As Carter Mason left the court following his three-set singles loss in the GPAC (Great Plains Athletic Conference) Invite semifinals two weeks ago on Saturday, he had to take a moment to understand the reality that he had just played his last college tennis match.
“I definitely took a moment after I lost. I just needed to gather myself because I realized it was my last match,” Mason said.
Mason, a senior from Eden Prairie, Minnesota, had his sights set on this tournament—the lone tournament in the fall—when he made the decision to graduate at the end of the first semester.
“It (the 2020 GPAC Invite) meant a lot because my career has been more than just these four years. It’s been a journey that started since I was 10 and this was the final chapter. It meant more to me because it was the last time I would play with my teammates in college, which have meant the most to me,” Mason said.
Mason began his Hastings College tennis career with some fireworks as a first-year, winning the fall GPAC invite in singles and doubles. He followed it up by helping his team finish second in the GPAC regular season standings, before avenging the team’s loss to Midland in the 2018 GPAC Tournament Final.
The win clinched a spot in Nationals, which kept the team’s five-year streak intact. The Broncos would fall in the first round, but Mason has lots of memories from that trip.
“I remember nationals was just the most fun thing ever. I mean, we stayed at a nice hotel, we got to go out, it was just an amazing time. So that was probably my most memorable moment,” Mason said.
During his sophomore year, Mason was named GPAC Player of the Week on April 8, 2019 and helped the Broncos capture a share of the GPAC regular season championship. Following the season, Mason was also named GPAC Player of the Year.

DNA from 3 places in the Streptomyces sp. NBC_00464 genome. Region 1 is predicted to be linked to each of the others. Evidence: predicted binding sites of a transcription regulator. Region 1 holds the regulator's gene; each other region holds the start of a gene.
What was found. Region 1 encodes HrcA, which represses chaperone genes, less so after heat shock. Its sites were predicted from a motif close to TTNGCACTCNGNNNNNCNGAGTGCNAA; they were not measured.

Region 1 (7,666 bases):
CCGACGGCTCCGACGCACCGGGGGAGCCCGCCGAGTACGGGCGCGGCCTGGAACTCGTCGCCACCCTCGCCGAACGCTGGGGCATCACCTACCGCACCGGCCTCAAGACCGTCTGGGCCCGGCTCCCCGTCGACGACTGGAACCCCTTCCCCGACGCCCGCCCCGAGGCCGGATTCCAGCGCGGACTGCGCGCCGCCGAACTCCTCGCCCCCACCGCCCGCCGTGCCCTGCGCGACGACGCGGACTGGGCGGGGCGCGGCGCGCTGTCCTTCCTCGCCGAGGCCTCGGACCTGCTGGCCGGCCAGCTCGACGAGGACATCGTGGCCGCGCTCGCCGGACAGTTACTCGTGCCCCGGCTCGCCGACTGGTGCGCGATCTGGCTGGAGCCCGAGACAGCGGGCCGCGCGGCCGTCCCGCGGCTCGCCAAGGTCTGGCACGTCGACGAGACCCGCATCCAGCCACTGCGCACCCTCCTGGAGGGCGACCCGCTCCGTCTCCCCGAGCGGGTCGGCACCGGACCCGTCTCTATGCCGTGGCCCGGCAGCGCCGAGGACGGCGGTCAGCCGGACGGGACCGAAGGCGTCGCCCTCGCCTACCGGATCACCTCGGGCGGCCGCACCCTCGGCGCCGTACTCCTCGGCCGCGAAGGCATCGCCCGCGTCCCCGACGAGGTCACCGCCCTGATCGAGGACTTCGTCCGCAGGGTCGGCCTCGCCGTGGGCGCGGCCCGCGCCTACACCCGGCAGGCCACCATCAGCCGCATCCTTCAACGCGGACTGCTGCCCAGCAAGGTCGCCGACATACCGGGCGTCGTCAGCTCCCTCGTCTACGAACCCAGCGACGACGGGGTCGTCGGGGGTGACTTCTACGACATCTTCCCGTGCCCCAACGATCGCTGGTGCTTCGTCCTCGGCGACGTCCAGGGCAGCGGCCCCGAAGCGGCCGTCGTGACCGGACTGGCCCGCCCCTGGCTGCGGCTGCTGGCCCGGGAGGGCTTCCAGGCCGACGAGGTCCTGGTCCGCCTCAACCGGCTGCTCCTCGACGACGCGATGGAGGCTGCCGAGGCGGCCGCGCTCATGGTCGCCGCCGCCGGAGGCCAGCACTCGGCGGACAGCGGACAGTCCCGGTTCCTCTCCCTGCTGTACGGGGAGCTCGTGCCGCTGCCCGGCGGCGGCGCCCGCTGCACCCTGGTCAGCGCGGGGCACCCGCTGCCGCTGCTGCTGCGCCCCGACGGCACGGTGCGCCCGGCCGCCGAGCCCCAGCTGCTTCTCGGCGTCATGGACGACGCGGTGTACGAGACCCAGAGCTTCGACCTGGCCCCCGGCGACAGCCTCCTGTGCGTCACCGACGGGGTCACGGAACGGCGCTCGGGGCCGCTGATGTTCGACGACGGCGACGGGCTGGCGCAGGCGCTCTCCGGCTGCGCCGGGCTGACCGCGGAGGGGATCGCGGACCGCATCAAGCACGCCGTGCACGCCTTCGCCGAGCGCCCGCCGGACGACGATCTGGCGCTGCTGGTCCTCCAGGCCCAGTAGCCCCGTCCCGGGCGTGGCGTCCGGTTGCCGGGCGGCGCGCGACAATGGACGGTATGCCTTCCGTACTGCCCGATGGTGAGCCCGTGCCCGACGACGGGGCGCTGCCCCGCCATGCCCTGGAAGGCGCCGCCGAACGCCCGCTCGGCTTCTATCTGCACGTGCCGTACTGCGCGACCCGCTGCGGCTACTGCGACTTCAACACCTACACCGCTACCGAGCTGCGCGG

With the majority of the season canceled last spring, Mason has ended his HC tennis career with a singles record of 32-16 overall and 12-1 in conference. In doubles, Mason was 31-16 overall and 12-2 in conference.
While Mason was successful on the court, what stands out to him the most is what he gained off the court as a part of the program, especially the relationships he formed.
“Being part of something that is bigger than just me and knowing that my impact on the court means less than off the court (stands out). Talking to my coach (Head Coach Mark Gueswell), taught me a lot about that, and he taught me how to be a better person and share love and share grace and forgiveness more than how to win on the court,” Mason said.
Mason is grateful for the relationships that he formed with his coaches, complete with memories to last a lifetime.
graduate assistant), I played with for two years. He’s been my coach for two
years. He’s been somebody who’s had such a huge impact on me because he’s seen
both sides. He’s seen the player side of me and he’s seen the coaching side of
me. He’s had an impact because I know that from now on he’ll be one of my
lifelong friends. I was in Mark’s wedding, Dakota was in there, too. And it
just shows how close we all are in that respect,” Mason
Mason cited the program for helping him with his competitiveness, understanding that having good character can help him “shine in the world” and transition smoothly into life after college.